I’ve seen many stories of advisers thinking about relinquishing their office space in favour of remote working for them and their team.
I totally get this.
I worked from home for six years running Plan Works, and at the time I thought it was great. No rent to pay, my internet paid through the company, no travel. No downside, right?
But what I actually found was working from home can go one of two ways - you either work too much or too little. For me, it was a mixture of both.
If I had a report I didn’t want to write, there would always be something more important round the house that needed doing.
Equally, if I was really enjoying what I was doing, then I would happily work into the late hours of the night.
Another thing to consider is while working from home might work for you, does it work for your partner?
On many occasions, my wife would get in from work and I’d be on the phone, so she knew she had to be quiet.
As I have learnt the hard way, you don’t want to have to tiptoe round the house because your partner is still on a work call after normal business hours.
For me, getting an office was one of the best things I have done.
It serves as a separation between work and home life, and stops you from being available for work 24/7.
Also, I was missing human interaction.
The advisers I work with will tell you that I love a good chat - they probably can’t wait to get me off the phone.
I actually noticed my ability to socially interact began to decline due to working on my own.
I might regale an experience to someone that was the highlight of my day, only to realise I'd just told a pretty boring story!
That experience of working from home has led to my decision to sign up to a new office space.
And that is the new office lease signed. pic.twitter.com/ULVmgSgyt5— Nathan Fryer 👨💻 (@fryer_nathan) July 21, 2020
My new office will be shared with a friend of mine who creates websites and offers SEO services.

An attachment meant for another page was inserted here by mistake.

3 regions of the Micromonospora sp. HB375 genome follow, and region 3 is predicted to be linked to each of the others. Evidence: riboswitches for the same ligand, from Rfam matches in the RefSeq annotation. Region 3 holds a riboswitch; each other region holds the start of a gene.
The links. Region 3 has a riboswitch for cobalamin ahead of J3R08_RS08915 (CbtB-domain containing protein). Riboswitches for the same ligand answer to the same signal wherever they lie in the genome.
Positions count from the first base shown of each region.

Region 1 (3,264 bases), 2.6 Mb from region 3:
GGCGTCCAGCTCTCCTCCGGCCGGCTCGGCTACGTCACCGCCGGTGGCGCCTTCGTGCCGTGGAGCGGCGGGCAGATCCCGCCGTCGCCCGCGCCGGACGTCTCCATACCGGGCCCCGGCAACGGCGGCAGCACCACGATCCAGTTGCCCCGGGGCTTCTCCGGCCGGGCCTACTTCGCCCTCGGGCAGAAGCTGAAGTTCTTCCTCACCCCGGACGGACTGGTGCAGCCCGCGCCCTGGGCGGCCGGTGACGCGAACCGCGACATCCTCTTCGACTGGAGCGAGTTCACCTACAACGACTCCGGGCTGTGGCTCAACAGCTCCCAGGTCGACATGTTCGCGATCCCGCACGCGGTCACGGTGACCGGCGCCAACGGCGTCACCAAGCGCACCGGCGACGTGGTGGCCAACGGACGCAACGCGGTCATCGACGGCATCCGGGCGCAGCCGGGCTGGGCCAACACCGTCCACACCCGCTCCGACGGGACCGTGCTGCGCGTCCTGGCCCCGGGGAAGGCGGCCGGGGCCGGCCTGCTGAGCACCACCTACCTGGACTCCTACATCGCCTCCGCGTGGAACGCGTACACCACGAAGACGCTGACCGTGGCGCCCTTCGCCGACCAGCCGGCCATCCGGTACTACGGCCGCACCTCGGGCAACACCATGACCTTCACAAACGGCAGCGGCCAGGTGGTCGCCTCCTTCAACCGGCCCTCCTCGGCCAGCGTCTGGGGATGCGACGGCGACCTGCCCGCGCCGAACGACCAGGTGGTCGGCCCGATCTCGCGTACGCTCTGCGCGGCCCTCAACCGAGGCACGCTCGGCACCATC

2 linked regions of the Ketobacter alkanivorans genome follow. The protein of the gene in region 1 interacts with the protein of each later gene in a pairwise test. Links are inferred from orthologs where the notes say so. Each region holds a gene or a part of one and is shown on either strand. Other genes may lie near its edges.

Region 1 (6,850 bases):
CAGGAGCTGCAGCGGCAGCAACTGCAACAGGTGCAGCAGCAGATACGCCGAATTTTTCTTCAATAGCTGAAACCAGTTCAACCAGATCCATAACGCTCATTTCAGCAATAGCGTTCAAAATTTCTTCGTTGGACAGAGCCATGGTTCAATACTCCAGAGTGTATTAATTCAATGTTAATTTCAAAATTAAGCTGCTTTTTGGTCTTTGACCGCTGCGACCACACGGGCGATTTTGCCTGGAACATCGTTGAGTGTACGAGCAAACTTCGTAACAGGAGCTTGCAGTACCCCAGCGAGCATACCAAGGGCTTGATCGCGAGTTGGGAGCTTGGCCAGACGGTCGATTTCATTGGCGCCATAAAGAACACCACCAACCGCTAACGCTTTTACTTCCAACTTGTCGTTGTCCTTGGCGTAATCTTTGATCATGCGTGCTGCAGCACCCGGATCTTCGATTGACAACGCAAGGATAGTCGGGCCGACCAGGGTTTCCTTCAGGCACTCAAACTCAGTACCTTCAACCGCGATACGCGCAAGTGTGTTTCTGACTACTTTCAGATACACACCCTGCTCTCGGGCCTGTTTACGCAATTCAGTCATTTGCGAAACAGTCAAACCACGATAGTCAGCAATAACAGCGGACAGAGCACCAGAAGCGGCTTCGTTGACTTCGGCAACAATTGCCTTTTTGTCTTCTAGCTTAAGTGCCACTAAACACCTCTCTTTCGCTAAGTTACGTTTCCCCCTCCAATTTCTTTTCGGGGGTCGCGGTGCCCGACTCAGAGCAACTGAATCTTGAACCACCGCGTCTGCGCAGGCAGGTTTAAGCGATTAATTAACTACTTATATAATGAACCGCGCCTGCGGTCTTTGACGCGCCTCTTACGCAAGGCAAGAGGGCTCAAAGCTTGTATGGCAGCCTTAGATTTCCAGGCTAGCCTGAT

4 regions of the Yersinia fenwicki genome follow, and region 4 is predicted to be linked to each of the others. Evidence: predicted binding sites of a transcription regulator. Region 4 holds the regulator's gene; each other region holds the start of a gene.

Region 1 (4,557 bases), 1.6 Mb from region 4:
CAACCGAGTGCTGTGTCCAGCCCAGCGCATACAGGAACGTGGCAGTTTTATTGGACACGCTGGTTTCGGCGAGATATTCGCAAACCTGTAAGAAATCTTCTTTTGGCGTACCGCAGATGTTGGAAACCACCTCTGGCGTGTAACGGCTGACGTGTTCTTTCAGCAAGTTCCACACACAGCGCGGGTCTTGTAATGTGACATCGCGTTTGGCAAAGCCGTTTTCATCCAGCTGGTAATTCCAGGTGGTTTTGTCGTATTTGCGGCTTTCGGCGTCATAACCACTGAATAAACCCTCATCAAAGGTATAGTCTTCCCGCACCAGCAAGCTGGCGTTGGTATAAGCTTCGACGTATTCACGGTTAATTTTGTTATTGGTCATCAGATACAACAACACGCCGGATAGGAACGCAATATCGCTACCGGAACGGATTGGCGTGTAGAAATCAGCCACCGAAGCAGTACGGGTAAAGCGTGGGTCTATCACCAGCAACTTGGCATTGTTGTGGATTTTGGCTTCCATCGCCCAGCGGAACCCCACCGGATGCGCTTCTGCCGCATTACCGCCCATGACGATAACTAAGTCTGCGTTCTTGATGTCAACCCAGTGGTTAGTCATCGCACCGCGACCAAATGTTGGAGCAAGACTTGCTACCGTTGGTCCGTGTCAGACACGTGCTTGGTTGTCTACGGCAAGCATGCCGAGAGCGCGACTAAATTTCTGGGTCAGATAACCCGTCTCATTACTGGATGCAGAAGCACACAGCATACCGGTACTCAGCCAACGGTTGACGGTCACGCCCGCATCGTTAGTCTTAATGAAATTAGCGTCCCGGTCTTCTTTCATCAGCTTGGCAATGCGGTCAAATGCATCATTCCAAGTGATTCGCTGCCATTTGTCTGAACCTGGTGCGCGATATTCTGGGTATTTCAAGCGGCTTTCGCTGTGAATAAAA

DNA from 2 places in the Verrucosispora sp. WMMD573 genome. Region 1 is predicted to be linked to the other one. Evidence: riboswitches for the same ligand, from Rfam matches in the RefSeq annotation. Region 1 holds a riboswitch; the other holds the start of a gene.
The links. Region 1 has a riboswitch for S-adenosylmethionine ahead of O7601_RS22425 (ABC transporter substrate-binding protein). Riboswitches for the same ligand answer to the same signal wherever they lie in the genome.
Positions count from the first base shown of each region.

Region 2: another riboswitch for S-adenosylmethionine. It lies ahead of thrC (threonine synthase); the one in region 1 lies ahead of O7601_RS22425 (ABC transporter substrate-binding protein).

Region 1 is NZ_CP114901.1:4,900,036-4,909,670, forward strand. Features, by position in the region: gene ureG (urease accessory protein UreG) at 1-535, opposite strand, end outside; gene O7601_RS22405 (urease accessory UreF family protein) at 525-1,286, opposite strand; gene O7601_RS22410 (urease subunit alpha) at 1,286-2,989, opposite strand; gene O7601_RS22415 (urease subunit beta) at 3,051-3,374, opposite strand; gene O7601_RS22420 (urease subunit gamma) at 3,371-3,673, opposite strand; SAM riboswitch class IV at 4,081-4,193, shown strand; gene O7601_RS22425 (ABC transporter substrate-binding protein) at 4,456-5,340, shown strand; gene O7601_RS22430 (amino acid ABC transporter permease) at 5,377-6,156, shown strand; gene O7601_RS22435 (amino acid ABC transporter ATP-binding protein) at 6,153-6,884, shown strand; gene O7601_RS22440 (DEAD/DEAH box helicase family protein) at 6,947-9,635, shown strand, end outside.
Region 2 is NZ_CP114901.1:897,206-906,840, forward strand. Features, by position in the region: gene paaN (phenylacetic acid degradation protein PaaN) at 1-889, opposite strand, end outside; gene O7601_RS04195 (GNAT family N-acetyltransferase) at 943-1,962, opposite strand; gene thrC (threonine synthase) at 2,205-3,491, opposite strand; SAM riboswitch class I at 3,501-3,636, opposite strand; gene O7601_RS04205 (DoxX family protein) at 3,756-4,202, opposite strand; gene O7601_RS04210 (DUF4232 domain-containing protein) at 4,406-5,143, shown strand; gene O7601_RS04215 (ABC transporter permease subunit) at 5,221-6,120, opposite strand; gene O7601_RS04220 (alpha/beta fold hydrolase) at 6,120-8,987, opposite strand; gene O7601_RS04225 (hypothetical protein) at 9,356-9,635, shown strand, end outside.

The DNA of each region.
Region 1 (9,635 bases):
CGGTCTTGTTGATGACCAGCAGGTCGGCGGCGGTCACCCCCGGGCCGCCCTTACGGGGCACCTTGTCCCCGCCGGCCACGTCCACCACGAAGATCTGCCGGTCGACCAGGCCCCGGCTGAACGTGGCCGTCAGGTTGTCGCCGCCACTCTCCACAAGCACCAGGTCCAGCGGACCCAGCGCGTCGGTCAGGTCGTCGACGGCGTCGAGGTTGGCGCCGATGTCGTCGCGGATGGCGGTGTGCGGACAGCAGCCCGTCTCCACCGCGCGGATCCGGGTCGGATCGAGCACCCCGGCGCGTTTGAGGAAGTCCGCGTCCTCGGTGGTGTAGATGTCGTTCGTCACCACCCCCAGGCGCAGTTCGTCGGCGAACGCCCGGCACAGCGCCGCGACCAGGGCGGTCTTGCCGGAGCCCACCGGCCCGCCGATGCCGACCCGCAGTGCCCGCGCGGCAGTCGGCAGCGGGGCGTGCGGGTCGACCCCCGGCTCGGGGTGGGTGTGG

I've always liked his office and asked him that if any spaces came up in his building, could he let me know.
A few weeks ago he called and said a double space had become available, and did I want to share with him?
I jumped at the chance.
We have a great working relationship, he's a hugely successful businessman and a general all-round nice guy.
What's more, I feel that having someone to talk to (and not about financial stuff) will be hugely beneficial for my mental wellbeing.
The move has the added benefits of a) not annoying my wife with work phone calls when she gets home, and b) having some more exciting stories to tell. It's a win in my book.
It's probably worth mentioning here that the new office is big enough for myself and my friend to be able to adhere to social distancing guidelines.
We've also agreed to be tested on a regular basis, and we sanitise our hands and any handles after entering and leaving the room.
I don’t want to come across as preaching that my way is best, as everyone will do what they need to do during these strange times.
But it may be worth taking the time to consider the mental impact that flexible working might have on you, your partner, your family and your team, while also thinking of your bottom line.